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How Social News Desk Is Making it Easier for Local Newsrooms to Use Facebook Live 

Social News Desk is a social media management platform built by former journalists exclusively for the local-news use case. There are more than 2,000 local news organizations worldwide using Social News Desk including local TV stations in 206 of 210 Nielsen DMAs in the United States. More than 26 million pieces of local-news content are published to Facebook and Instagram via Social News Desk annually. 

Because of the company’s scale within the local-news industry, Social News Desk is uniquely positioned to provide solutions related to Facebook Live. 

📔 Download our guide on how to livestream with Max Social.

THE PROBLEM & THE SOLUTION 

Local TV stations have a responsibility to their local communities. They surface important local information and weather that can be live saving in some instances. But they’re low on resources and therefore are dependent on workflows that save time and increase efficiency. 

Integrations between vendors is key to solving this problem. That’s why IBM’s Weather Company and Social News Desk teamed up to create the “Max Social” solution. This product integration enables local-TV Meteorologists to stream important weather information to Facebook Live right from the weather computers which are already in their TV studios. 

Without the Social News Desk integration to Max Social, a local-TV Meteorologist would have to go through many extra steps and poor-quality workarounds in order to get weather maps, graphics and forecast information on Facebook Live. Thanks to the Social News Desk workflow, those Meteorologists can now broadcast to Facebook Live right from their weather office in the local-news studio. 

Social News Desk Named Facebook Live Stream Partner

CASE STUDY: SEVERE WEATHER ALERT FOR COLUMBUS, OHIO 

Among other use-cases, the Social News Desk Facebook Live integration with weather systems in local-TV stations is critical in times of severe weather. The ease of use makes it possible for local-TV Meteorologists to go live to Facebook in moments when lives are potentially on the line. With a simple click of a few buttons on their in-studio weather computers, the meteorologists can broadcast live radar, weather maps and their own voices explaining to their communities that severe weather is threatening the area.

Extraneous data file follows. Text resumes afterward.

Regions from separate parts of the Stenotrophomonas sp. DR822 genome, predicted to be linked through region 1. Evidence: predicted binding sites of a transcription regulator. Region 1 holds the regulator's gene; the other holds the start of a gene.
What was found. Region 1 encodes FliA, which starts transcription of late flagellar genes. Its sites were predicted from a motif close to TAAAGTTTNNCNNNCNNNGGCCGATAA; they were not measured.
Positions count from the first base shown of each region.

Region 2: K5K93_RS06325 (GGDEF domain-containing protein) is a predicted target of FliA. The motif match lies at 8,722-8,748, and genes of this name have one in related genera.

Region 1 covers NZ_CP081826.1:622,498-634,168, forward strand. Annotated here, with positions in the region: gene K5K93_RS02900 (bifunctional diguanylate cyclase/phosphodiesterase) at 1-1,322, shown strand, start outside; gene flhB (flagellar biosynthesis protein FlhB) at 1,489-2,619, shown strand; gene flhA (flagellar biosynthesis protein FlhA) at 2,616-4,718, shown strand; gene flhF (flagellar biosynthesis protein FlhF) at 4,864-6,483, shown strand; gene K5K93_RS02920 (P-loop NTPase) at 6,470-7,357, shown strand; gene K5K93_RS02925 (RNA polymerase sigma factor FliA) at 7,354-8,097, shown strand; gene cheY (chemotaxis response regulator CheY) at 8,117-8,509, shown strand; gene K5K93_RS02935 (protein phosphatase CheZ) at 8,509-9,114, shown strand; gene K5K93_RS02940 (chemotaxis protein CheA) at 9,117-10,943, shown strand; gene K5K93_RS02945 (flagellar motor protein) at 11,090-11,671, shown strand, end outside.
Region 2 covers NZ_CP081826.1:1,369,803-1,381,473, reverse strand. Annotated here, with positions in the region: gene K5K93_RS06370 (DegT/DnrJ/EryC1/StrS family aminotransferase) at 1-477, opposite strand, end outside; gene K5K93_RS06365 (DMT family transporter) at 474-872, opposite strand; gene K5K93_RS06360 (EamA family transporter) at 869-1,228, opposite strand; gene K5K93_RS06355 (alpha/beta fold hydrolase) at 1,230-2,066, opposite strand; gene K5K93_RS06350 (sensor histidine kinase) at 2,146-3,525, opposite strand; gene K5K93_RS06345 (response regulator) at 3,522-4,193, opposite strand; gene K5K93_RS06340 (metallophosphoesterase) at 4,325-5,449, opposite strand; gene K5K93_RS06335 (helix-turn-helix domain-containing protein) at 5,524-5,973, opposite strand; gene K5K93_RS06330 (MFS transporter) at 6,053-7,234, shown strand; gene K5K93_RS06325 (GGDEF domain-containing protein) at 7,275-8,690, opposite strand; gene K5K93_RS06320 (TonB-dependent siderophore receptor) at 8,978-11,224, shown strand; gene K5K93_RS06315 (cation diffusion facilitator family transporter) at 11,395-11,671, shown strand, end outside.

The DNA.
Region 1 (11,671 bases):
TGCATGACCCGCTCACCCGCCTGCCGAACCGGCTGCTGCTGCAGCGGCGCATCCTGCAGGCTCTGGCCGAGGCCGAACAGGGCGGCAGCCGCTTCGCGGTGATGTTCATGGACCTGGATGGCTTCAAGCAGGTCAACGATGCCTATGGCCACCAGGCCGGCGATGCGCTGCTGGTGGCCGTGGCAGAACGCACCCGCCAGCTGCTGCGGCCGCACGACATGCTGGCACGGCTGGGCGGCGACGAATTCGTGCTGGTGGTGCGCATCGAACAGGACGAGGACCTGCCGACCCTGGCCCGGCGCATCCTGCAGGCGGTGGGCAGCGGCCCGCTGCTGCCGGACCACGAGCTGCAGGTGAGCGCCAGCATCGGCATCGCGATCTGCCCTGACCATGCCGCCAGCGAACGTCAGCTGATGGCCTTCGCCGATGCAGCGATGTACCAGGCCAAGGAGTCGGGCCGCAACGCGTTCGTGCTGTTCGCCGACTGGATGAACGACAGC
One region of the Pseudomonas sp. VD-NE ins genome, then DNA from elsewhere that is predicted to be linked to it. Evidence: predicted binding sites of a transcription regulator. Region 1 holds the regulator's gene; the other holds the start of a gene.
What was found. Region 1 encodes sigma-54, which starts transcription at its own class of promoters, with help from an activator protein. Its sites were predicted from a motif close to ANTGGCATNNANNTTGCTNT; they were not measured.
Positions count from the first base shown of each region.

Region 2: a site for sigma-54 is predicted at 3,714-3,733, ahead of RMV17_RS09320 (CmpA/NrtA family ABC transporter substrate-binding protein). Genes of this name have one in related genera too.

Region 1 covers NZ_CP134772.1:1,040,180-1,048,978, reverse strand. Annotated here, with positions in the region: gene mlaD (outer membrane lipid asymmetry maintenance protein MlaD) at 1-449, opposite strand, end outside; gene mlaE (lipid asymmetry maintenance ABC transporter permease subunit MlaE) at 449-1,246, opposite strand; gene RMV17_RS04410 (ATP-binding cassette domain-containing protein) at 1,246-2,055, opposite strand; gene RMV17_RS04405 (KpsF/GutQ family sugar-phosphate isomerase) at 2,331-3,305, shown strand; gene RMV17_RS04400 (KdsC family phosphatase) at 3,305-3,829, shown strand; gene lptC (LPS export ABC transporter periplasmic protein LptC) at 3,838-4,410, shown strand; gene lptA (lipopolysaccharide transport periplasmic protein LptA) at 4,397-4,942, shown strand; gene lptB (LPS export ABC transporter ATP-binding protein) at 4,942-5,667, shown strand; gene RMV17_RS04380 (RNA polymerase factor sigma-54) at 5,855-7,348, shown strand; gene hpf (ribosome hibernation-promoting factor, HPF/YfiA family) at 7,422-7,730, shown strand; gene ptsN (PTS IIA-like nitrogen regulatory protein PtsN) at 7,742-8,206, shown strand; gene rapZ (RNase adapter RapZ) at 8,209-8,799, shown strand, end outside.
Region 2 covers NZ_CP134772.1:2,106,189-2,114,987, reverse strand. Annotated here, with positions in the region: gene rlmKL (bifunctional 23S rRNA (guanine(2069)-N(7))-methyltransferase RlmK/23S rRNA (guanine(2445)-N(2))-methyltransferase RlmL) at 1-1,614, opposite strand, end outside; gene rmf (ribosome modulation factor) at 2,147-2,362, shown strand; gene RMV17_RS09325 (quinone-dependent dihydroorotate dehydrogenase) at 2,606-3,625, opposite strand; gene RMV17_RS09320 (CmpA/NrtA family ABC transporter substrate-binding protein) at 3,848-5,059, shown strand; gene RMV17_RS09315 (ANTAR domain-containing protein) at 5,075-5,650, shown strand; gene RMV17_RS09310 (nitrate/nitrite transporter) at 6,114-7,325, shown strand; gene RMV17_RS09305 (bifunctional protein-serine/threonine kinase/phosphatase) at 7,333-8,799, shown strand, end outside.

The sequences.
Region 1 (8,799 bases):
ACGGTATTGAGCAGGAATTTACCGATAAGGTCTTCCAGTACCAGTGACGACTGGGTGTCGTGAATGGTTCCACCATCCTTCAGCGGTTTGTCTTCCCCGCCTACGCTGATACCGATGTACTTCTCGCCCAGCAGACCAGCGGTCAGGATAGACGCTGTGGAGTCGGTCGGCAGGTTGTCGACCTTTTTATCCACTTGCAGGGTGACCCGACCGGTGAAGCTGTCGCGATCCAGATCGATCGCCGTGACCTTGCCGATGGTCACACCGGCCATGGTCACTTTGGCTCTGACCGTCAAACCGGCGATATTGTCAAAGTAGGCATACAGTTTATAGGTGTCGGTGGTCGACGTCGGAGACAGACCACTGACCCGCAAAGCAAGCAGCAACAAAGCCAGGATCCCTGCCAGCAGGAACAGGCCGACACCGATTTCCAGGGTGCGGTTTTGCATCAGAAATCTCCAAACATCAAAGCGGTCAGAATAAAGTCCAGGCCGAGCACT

Here’s an example from Marshall McPeek, the Meteorologist for ABC 6 WSYX-TV in Columbus, Ohio who has about 50K Fans on Facebook. This Facebook Live resulted in 33 Reactions, 5 Shares and 1.8K Views. 

CASE STUDY: LIVE WEATHER CHAT AT FOX 28 

Local newsrooms are literally part of the communities they serve. So when severe weather enters the area, TV stations are not immune to the impact of that weather. And sometimes, that means power outages, flooding and damage to the very newsroom tasked with reporting on the storm. In such cases, Facebook Live is often the best way to stay “on air”. Because of the Social News Desk integration, meteorologists are able to get important severe weather information onto Facebook Live with a few clicks – often much quicker than it takes for an entire newsroom studio to come back online after a power surge. 

Here’s an example of this from Fox 28 Meteorologist, Andrew Buck Michael who has about 20K Fans on Facebook. This Facebook Live resulted in 41 Reactions, 6 Shares and 1.7K Views. 

CASE STUDY: REALTIME RADAR TRACKING AT CBS MIAMI 

It’s not always possible for a local-TV station to interrupt regular network programming to provide the community with a weather update. Doing so can result in lost revenue for the station as well as a wave of angry viewers who dislike their shows being preempted. Because of this, more and more local-TV Meteorologists are turning to Facebook Live as a way to provide the community with real-time radar tracking during severe or impending weather – instead of interrupting the traditional broadcast. The Social News Desk integration with Max weather systems makes this possible. 

Here’s an example from CBS Miami which has about 250K Fans on Facebook. This Facebook Live resulted in 32 Reactions, 14 Shares and 2.4K Views. 

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